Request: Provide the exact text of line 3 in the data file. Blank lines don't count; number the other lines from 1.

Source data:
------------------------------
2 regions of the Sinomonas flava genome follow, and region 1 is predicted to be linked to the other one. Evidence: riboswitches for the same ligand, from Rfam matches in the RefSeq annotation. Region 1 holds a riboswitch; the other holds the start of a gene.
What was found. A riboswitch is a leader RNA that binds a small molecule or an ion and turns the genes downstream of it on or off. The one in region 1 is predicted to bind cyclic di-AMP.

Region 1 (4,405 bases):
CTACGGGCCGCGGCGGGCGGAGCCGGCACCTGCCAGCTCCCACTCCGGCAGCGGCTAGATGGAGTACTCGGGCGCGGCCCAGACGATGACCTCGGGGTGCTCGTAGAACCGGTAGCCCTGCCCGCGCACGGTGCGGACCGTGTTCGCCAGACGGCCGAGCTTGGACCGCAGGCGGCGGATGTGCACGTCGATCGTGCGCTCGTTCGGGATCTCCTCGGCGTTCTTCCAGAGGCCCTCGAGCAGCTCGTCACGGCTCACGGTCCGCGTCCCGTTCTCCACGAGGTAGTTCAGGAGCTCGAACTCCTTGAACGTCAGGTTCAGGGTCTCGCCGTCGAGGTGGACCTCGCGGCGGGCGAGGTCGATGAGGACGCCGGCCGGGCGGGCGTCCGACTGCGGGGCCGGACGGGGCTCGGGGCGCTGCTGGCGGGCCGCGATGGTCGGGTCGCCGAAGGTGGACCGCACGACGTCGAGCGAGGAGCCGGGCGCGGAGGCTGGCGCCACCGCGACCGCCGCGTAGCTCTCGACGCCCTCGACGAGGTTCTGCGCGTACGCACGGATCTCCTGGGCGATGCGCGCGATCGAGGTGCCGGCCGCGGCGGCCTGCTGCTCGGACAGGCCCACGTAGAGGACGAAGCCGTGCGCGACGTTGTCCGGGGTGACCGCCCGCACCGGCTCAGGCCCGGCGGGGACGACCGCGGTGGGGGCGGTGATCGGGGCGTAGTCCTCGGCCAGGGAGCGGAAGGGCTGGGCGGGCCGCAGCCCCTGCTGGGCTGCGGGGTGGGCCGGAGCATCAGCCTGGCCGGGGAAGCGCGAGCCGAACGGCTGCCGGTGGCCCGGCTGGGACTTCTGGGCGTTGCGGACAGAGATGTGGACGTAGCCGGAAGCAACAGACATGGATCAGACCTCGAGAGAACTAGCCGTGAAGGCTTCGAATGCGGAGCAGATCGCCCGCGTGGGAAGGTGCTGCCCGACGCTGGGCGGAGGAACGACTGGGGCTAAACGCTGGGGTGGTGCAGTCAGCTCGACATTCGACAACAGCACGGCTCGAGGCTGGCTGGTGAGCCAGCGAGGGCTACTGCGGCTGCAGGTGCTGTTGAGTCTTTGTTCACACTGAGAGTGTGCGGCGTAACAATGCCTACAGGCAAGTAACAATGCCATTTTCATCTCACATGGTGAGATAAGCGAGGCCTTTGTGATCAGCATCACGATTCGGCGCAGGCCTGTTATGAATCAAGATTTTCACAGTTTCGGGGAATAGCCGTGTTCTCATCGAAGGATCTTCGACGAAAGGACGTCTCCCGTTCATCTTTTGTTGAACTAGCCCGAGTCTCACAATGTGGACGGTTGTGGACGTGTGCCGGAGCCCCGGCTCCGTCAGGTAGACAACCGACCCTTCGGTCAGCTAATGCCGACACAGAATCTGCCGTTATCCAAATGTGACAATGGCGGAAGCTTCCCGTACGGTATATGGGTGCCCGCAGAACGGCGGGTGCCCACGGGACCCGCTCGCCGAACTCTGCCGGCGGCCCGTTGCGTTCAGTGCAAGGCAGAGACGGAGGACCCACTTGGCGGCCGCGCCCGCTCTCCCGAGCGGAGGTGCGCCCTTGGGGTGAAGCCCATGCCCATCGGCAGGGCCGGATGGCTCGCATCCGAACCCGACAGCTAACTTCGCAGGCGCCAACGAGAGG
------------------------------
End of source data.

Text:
Region 1 (4,405 bases):